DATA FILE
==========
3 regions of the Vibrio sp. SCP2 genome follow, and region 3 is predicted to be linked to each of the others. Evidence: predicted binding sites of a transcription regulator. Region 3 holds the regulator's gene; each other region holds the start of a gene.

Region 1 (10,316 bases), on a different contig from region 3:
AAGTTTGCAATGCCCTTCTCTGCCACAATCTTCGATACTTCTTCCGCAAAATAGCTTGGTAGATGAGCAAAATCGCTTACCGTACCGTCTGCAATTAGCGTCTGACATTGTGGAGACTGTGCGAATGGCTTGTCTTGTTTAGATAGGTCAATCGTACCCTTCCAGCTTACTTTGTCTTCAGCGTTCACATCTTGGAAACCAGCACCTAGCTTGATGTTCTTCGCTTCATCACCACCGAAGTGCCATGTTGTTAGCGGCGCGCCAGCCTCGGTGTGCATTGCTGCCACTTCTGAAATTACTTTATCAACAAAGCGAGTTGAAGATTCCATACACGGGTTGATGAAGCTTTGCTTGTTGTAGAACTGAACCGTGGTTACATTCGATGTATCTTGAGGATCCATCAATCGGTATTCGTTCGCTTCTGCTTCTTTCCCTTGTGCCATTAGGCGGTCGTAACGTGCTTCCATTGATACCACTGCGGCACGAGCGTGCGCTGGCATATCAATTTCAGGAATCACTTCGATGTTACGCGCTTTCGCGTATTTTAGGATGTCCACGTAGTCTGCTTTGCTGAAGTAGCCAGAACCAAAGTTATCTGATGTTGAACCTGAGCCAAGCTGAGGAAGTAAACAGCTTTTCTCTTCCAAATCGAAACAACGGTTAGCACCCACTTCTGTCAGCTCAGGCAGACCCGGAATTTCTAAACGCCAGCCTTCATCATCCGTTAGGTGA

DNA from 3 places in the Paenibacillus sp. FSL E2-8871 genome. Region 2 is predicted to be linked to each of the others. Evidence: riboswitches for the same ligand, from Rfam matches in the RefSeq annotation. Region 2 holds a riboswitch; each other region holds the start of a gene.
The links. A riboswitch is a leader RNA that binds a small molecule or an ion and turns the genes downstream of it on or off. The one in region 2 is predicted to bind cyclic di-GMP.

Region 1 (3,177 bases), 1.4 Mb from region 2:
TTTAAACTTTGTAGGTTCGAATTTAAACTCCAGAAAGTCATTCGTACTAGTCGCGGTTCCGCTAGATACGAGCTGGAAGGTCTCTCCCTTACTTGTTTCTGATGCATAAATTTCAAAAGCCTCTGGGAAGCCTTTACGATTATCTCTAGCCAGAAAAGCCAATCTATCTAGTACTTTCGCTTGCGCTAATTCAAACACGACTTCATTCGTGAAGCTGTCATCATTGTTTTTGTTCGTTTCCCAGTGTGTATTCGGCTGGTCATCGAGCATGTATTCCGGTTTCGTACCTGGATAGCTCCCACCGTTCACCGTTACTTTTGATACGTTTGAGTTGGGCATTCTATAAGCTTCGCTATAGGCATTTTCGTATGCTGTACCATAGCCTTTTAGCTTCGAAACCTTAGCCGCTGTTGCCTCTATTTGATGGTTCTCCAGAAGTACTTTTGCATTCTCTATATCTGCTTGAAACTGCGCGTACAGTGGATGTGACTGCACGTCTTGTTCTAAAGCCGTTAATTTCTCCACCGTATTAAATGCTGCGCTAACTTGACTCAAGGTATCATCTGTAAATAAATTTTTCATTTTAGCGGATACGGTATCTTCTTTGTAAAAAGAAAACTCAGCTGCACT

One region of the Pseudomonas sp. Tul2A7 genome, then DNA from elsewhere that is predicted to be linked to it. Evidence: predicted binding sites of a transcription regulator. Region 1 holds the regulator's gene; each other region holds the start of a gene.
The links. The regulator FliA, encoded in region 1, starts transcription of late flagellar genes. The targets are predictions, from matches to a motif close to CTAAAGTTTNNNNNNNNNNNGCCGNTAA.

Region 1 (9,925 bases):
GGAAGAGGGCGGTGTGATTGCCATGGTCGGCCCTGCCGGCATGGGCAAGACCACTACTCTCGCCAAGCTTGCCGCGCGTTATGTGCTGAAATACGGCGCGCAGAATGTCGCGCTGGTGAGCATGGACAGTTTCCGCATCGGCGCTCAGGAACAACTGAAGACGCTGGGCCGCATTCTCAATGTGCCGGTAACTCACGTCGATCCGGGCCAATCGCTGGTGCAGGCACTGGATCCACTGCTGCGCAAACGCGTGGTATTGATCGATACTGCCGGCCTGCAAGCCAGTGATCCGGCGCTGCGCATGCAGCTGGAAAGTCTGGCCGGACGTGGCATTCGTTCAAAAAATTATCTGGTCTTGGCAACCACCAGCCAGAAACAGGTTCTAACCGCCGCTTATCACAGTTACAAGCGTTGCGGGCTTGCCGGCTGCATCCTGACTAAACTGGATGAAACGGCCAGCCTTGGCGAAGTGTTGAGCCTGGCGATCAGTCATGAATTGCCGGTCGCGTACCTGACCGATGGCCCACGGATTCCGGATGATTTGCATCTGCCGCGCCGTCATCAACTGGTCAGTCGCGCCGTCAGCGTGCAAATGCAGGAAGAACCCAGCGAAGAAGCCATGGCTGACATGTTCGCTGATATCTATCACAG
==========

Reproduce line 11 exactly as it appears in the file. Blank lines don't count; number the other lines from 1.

GGAAGAGGGCGGTGTGATTGCCATGGTCGGCCCTGCCGGCATGGGCAAGACCACTACTCTCGCCAAGCTTGCCGCGCGTTATGTGCTGAAATACGGCGCGCAGAATGTCGCGCTGGTGAGCATGGACAGTTTCCGCATCGGCGCTCAGGAACAACTGAAGACGCTGGGCCGCATTCTCAATGTGCCGGTAACTCACGTCGATCCGGGCCAATCGCTGGTGCAGGCACTGGATCCACTGCTGCGCAAACGCGTGGTATTGATCGATACTGCCGGCCTGCAAGCCAGTGATCCGGCGCTGCGCATGCAGCTGGAAAGTCTGGCCGGACGTGGCATTCGTTCAAAAAATTATCTGGTCTTGGCAACCACCAGCCAGAAACAGGTTCTAACCGCCGCTTATCACAGTTACAAGCGTTGCGGGCTTGCCGGCTGCATCCTGACTAAACTGGATGAAACGGCCAGCCTTGGCGAAGTGTTGAGCCTGGCGATCAGTCATGAATTGCCGGTCGCGTACCTGACCGATGGCCCACGGATTCCGGATGATTTGCATCTGCCGCGCCGTCATCAACTGGTCAGTCGCGCCGTCAGCGTGCAAATGCAGGAAGAACCCAGCGAAGAAGCCATGGCTGACATGTTCGCTGATATCTATCACAG